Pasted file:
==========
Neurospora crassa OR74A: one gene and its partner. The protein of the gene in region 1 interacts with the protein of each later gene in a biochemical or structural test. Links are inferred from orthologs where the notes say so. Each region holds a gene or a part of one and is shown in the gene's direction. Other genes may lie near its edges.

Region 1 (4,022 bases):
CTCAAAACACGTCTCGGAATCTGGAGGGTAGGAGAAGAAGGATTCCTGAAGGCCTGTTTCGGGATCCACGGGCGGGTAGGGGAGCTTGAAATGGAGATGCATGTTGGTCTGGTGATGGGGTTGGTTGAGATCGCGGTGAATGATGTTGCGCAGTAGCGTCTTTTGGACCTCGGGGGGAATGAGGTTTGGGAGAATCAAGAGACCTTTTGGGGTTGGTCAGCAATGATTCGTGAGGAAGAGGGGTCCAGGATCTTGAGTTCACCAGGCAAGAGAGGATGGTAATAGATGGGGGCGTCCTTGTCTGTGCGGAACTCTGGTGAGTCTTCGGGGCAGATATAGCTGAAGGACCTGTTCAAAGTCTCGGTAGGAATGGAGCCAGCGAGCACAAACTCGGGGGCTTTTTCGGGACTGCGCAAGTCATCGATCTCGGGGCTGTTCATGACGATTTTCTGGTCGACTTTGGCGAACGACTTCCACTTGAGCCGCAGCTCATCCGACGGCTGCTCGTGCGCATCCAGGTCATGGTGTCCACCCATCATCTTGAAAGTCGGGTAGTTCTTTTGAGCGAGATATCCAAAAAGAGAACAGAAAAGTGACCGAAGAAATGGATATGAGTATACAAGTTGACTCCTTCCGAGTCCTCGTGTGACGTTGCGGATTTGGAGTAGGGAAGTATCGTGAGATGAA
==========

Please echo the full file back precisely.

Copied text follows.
Neurospora crassa OR74A: one gene and its partner. The protein of the gene in region 1 interacts with the protein of each later gene in a biochemical or structural test. Links are inferred from orthologs where the notes say so. Each region holds a gene or a part of one and is shown in the gene's direction. Other genes may lie near its edges.

Region 1 (4,022 bases):
CTCAAAACACGTCTCGGAATCTGGAGGGTAGGAGAAGAAGGATTCCTGAAGGCCTGTTTCGGGATCCACGGGCGGGTAGGGGAGCTTGAAATGGAGATGCATGTTGGTCTGGTGATGGGGTTGGTTGAGATCGCGGTGAATGATGTTGCGCAGTAGCGTCTTTTGGACCTCGGGGGGAATGAGGTTTGGGAGAATCAAGAGACCTTTTGGGGTTGGTCAGCAATGATTCGTGAGGAAGAGGGGTCCAGGATCTTGAGTTCACCAGGCAAGAGAGGATGGTAATAGATGGGGGCGTCCTTGTCTGTGCGGAACTCTGGTGAGTCTTCGGGGCAGATATAGCTGAAGGACCTGTTCAAAGTCTCGGTAGGAATGGAGCCAGCGAGCACAAACTCGGGGGCTTTTTCGGGACTGCGCAAGTCATCGATCTCGGGGCTGTTCATGACGATTTTCTGGTCGACTTTGGCGAACGACTTCCACTTGAGCCGCAGCTCATCCGACGGCTGCTCGTGCGCATCCAGGTCATGGTGTCCACCCATCATCTTGAAAGTCGGGTAGTTCTTTTGAGCGAGATATCCAAAAAGAGAACAGAAAAGTGACCGAAGAAATGGATATGAGTATACAAGTTGACTCCTTCCGAGTCCTCGTGTGACGTTGCGGATTTGGAGTAGGGAAGTATCGTGAGATGAA